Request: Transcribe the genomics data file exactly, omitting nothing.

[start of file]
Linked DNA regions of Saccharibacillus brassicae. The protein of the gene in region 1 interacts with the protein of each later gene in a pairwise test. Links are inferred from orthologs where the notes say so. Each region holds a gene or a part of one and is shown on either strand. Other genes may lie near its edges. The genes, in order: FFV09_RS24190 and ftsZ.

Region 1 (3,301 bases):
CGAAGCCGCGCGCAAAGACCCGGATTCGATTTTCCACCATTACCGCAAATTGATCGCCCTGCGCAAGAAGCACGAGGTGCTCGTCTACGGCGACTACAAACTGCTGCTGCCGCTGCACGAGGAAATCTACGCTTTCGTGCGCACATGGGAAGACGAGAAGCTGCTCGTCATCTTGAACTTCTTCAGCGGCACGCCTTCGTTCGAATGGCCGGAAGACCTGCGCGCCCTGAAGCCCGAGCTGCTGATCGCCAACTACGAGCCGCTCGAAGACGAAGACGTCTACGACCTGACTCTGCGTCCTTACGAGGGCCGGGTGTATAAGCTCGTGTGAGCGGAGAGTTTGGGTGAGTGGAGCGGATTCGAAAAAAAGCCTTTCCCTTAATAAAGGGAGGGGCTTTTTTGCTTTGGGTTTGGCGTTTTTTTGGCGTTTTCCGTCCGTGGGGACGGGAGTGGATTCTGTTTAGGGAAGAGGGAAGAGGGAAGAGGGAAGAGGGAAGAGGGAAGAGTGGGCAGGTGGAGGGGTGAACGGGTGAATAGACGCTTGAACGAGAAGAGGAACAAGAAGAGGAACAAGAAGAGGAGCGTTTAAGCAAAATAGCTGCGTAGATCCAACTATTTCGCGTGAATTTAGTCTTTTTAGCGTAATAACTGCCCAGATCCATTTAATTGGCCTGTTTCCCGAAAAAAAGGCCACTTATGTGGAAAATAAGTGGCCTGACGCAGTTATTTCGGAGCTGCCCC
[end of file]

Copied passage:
Linked DNA regions of Saccharibacillus brassicae. The protein of the gene in region 1 interacts with the protein of each later gene in a pairwise test. Links are inferred from orthologs where the notes say so. Each region holds a gene or a part of one and is shown on either strand. Other genes may lie near its edges. The genes, in order: FFV09_RS24190 and ftsZ.

Region 1 (3,301 bases):
CGAAGCCGCGCGCAAAGACCCGGATTCGATTTTCCACCATTACCGCAAATTGATCGCCCTGCGCAAGAAGCACGAGGTGCTCGTCTACGGCGACTACAAACTGCTGCTGCCGCTGCACGAGGAAATCTACGCTTTCGTGCGCACATGGGAAGACGAGAAGCTGCTCGTCATCTTGAACTTCTTCAGCGGCACGCCTTCGTTCGAATGGCCGGAAGACCTGCGCGCCCTGAAGCCCGAGCTGCTGATCGCCAACTACGAGCCGCTCGAAGACGAAGACGTCTACGACCTGACTCTGCGTCCTTACGAGGGCCGGGTGTATAAGCTCGTGTGAGCGGAGAGTTTGGGTGAGTGGAGCGGATTCGAAAAAAAGCCTTTCCCTTAATAAAGGGAGGGGCTTTTTTGCTTTGGGTTTGGCGTTTTTTTGGCGTTTTCCGTCCGTGGGGACGGGAGTGGATTCTGTTTAGGGAAGAGGGAAGAGGGAAGAGGGAAGAGGGAAGAGGGAAGAGTGGGCAGGTGGAGGGGTGAACGGGTGAATAGACGCTTGAACGAGAAGAGGAACAAGAAGAGGAACAAGAAGAGGAGCGTTTAAGCAAAATAGCTGCGTAGATCCAACTATTTCGCGTGAATTTAGTCTTTTTAGCGTAATAACTGCCCAGATCCATTTAATTGGCCTGTTTCCCGAAAAAAAGGCCACTTATGTGGAAAATAAGTGGCCTGACGCAGTTATTTCGGAGCTGCCCC